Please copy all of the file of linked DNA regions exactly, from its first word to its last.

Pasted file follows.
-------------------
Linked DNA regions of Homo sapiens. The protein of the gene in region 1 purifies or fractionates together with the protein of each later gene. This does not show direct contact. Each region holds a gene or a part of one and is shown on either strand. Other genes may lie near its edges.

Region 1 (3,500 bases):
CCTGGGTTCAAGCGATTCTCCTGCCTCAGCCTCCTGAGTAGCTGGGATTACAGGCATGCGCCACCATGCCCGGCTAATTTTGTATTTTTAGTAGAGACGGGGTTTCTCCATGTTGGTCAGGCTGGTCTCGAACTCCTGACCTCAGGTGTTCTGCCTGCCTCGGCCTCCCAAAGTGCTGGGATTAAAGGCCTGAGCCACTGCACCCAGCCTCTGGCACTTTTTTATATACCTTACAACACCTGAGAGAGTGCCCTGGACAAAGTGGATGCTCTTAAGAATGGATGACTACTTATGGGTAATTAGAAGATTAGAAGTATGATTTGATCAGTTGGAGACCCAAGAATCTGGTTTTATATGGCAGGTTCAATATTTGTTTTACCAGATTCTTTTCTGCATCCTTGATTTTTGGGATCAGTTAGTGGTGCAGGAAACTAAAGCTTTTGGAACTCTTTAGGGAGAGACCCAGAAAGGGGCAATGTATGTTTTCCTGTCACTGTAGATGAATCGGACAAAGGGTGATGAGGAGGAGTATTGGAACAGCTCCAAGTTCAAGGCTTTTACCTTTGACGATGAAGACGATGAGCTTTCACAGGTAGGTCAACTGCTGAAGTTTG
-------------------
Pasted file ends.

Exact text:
Linked DNA regions of Homo sapiens. The protein of the gene in region 1 purifies or fractionates together with the protein of each later gene. This does not show direct contact. Each region holds a gene or a part of one and is shown on either strand. Other genes may lie near its edges.

Region 1 (3,500 bases):
CCTGGGTTCAAGCGATTCTCCTGCCTCAGCCTCCTGAGTAGCTGGGATTACAGGCATGCGCCACCATGCCCGGCTAATTTTGTATTTTTAGTAGAGACGGGGTTTCTCCATGTTGGTCAGGCTGGTCTCGAACTCCTGACCTCAGGTGTTCTGCCTGCCTCGGCCTCCCAAAGTGCTGGGATTAAAGGCCTGAGCCACTGCACCCAGCCTCTGGCACTTTTTTATATACCTTACAACACCTGAGAGAGTGCCCTGGACAAAGTGGATGCTCTTAAGAATGGATGACTACTTATGGGTAATTAGAAGATTAGAAGTATGATTTGATCAGTTGGAGACCCAAGAATCTGGTTTTATATGGCAGGTTCAATATTTGTTTTACCAGATTCTTTTCTGCATCCTTGATTTTTGGGATCAGTTAGTGGTGCAGGAAACTAAAGCTTTTGGAACTCTTTAGGGAGAGACCCAGAAAGGGGCAATGTATGTTTTCCTGTCACTGTAGATGAATCGGACAAAGGGTGATGAGGAGGAGTATTGGAACAGCTCCAAGTTCAAGGCTTTTACCTTTGACGATGAAGACGATGAGCTTTCACAGGTAGGTCAACTGCTGAAGTTTG